Not everyone who gets pregnant is a woman. Birthing and parenting can also extend to transgender, nonbinary, and gender-nonconforming people who were assigned female at birth but now identify differently.
Cora Beitel is a registered midwife who identifies as nonbinary and uses they/them pronouns.
“I’ve definitely encountered doctors and nurses who have misgendered people and have had trouble respecting people’s needs around their identity,” Beitel told the Georgia Straight in an East Vancouver café.
Beitel cofounded Strathcona Midwifery Collective in Vancouver about five-and-a-half years ago; it has since become one of British Columbia’s most queer-friendly midwifery practices. About three-and-a-half years ago, the clinic established a queer and trans parenting and pregnancy community group.
“With establishing that group, I think our clinic became more known for providing inclusive midwifery care but also focusing on more than just the medical care,” Beitel said.
Their expertise is in high demand. Last year, they spoke at the triennial congress of the International Confederation of Midwives in Toronto as part of a symposium about the lived experiences of queer and trans midwives and clients. In the past few weeks, numerous requests have filled their inbox.
Beitel doesn’t disclose their gender identity and pronouns during work unless they are caring for a trans or nonbinary client, as they don’t feel comfortable inserting that part of their identity into a job where their clients are the focus.
Gender-neutral language in midwifery has previously caused controversy. In 2015, the Midwives Association of North America changed its documentation wording from “woman” to “pregnant individual” or “birthing parent”. A group called Woman-Centered Midwifery circulated an open letter protesting the changes, arguing that “pregnancy and birth are distinctly female biological acts.”
Tracy Simpson, a midwife and former board member of the Midwives Association of B.C. (MABC), felt that something needed to be done. The letter, in part, prompted Simpson to propose a working group within MABC—called Gender and Sexual Inclusivity (GASI)—to focus on queer and trans needs in midwifery.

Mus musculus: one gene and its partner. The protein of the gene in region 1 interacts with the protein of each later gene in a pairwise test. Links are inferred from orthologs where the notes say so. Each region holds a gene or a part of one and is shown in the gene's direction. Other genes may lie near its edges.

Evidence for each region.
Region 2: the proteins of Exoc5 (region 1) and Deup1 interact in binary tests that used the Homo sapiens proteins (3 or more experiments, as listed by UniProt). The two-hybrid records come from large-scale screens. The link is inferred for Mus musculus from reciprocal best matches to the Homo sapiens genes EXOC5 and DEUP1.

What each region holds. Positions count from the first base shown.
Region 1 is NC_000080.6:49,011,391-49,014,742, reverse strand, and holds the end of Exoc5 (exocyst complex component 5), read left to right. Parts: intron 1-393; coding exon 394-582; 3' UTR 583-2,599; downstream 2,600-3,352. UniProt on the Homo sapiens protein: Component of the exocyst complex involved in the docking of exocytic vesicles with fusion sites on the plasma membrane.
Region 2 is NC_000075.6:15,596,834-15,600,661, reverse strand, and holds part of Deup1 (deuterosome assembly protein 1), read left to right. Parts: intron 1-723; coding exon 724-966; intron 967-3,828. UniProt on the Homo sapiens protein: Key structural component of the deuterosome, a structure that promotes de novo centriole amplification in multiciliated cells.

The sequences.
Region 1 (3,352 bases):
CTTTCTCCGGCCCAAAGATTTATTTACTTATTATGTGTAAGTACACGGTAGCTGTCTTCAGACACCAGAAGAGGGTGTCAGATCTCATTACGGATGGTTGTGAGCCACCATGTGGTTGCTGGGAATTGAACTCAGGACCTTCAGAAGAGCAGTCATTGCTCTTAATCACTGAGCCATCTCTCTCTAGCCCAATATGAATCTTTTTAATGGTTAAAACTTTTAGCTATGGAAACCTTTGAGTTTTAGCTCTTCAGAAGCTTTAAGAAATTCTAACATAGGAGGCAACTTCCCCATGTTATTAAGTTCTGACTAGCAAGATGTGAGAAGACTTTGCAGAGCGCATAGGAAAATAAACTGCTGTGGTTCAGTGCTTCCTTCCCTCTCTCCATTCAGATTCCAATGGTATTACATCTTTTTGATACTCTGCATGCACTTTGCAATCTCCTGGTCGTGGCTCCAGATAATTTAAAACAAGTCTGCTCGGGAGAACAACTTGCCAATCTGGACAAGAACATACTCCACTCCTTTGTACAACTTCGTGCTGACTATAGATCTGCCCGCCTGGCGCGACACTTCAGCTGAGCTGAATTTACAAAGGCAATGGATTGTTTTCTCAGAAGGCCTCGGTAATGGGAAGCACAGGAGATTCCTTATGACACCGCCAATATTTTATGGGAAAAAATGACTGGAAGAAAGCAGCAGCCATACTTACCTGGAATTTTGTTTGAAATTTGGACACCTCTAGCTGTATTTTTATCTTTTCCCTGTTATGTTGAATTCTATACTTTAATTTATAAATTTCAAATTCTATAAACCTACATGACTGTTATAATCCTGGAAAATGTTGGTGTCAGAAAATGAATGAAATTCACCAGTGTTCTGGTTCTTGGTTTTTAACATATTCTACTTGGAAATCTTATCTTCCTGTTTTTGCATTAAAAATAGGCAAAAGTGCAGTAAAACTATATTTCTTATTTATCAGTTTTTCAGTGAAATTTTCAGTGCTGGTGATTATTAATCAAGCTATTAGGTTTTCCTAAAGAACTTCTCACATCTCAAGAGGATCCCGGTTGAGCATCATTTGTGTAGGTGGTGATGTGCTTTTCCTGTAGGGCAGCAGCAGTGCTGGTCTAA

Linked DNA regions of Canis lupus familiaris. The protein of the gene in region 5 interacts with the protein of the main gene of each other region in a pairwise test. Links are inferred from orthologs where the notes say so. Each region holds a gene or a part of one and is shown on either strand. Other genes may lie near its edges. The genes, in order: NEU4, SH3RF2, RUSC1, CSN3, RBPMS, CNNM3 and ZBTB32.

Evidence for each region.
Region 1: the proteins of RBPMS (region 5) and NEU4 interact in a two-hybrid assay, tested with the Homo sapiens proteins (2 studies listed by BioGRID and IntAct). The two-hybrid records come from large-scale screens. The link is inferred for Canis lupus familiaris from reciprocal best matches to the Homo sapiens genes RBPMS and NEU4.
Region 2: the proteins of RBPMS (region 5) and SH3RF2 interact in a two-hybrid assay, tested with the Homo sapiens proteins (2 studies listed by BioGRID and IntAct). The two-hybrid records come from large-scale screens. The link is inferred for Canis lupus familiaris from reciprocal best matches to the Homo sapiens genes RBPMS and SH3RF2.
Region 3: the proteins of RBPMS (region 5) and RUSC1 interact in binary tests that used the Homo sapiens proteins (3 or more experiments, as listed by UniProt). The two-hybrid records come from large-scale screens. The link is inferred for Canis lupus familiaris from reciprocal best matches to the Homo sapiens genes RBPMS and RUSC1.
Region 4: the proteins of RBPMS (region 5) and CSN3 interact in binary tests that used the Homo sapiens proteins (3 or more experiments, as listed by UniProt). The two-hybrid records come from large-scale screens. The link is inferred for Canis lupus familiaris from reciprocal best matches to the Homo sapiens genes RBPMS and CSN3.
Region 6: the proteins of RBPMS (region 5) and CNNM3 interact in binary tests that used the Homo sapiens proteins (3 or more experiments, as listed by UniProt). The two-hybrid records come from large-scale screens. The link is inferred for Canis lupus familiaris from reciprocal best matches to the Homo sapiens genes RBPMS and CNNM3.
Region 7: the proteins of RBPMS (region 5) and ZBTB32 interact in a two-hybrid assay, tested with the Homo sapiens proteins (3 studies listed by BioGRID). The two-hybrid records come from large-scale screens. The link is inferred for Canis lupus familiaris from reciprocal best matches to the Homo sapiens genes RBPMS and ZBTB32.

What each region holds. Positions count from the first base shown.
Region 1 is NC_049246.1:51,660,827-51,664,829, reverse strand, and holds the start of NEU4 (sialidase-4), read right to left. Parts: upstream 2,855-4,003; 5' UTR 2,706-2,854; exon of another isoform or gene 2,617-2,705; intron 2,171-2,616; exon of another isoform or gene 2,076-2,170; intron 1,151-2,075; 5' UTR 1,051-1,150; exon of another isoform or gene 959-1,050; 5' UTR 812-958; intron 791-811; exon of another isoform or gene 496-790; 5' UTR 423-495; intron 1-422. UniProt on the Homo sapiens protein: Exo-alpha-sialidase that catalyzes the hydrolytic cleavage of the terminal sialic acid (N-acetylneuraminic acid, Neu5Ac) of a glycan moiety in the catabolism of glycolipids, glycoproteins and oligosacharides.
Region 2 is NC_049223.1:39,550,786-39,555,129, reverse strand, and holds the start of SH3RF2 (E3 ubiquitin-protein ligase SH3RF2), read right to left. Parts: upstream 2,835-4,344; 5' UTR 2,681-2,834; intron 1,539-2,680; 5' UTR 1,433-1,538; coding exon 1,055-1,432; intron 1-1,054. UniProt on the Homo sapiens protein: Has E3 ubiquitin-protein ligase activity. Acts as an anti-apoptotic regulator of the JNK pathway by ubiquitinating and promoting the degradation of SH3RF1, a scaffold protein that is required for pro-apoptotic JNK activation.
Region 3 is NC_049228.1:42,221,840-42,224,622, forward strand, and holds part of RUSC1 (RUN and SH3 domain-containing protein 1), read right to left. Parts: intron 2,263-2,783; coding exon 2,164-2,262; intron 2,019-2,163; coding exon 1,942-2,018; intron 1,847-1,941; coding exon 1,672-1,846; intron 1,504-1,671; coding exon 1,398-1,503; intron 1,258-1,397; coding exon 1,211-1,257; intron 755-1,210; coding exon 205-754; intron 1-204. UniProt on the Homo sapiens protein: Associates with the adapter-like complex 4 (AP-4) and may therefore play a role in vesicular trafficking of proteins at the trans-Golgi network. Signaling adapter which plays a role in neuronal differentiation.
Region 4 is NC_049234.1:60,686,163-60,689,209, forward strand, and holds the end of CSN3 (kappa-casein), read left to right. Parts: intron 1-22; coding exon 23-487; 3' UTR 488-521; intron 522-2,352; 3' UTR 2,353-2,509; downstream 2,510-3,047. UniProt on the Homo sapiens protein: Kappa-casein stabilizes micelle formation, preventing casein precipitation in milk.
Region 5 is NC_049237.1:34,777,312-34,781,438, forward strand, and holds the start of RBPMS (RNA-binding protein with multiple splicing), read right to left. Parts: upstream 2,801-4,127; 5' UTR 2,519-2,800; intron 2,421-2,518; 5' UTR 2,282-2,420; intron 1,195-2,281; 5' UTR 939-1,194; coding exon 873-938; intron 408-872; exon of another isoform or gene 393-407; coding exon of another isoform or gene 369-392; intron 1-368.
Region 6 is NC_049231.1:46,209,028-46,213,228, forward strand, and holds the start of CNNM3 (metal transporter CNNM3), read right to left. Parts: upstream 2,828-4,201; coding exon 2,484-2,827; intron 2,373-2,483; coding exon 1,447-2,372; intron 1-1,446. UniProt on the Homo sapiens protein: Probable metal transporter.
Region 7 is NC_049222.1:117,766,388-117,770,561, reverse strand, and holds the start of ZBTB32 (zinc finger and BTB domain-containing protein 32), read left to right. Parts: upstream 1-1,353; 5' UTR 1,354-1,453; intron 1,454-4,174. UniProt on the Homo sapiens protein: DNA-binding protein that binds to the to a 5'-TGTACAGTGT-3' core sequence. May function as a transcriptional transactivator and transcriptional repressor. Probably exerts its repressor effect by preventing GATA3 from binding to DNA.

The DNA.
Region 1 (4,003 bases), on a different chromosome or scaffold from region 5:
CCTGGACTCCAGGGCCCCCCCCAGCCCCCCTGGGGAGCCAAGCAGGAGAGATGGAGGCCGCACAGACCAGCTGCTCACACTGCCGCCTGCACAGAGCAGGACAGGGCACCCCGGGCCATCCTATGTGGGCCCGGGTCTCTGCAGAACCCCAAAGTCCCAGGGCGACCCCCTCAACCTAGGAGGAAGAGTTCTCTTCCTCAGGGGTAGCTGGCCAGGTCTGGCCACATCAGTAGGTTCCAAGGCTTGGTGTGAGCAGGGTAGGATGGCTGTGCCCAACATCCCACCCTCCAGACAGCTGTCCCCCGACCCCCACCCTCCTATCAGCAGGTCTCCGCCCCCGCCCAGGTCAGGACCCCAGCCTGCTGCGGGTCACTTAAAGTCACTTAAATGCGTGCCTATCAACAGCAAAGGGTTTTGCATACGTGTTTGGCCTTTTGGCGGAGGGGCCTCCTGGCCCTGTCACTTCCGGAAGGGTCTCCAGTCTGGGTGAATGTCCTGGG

“As a queer and gender-nonconforming midwife…I’m more aware of the issues,” group chair Simpson said by phone. “It’s something that affects me personally.”
Beitel, who was previously part of GASI, understands where some of the resistance to inclusive language could be coming from.
“For a lot of midwives, it feels really important not to lose the word woman in the way that we talk about midwifery, because it feels like it’s really connecting to the history of the work that’s been done,” they said. Beitel thought that the word woman could still be included in documents so long as it was alongside inclusive language like client, family, or person.
Being gender-variant and pregnant can create challenges medically, personally, interpersonally, socially, and professionally, according to Simpson. “Being put in a position where they need to educate their care providers on how to take care of them, it’s a ridiculous position that trans folks are in all the time,” Simpson said.
GASI, which started in March 2017, is designed to advocate for queer and gender-variant midwives, clients, and children born to clients, promote inclusive models of care, and provide education to B.C. midwives at large.
In December, the committee organized a training session attended by more than 100 people to help midwives understand queer and trans health needs; B.C. has about 300 registered midwives.
Mel Mundell, MABC communications director and GASI member, noted that the event took place at B.C. Women’s Hospital. “There’s an example right there of gendered language and birth,” said Mundell, who identifies as queer and uses they/them pronouns.
Providing inclusive care goes beyond using the right words, though. Beitel said the physical space of a midwifery clinic is a key place to start—including knowledgeable administrative staff, diverse posters and images on the walls, a variety of library books detailing different experiences, and single-stall nongendered bathrooms.
In terms of care, Beitel said, providers need to ask open-ended questions, not make assumptions, and take it slowly.
“Within midwifery care, we have the opportunity…to really slow down and not rush through our appointments, not rush through physical exams,” Beitel said. “It’s really taking time with people’s health care and with their bodies in a way that’s honouring that there’s so much more at play than what you’re seeing in that moment.”
In hospitals, the change is slower: doctors and nurses often greet new patients with, “Is it a boy or a girl?” Beitel said this is a difficult question for people who don’t identify with the gender they were assigned at birth.
Institutional change takes time, but Beitel said hospitals are making steps. They think health-care workers are generally amenable to change if it means they are helping their patients.
“Health-care providers want to do well by people,” Beitel said. “It’s why we do this work.”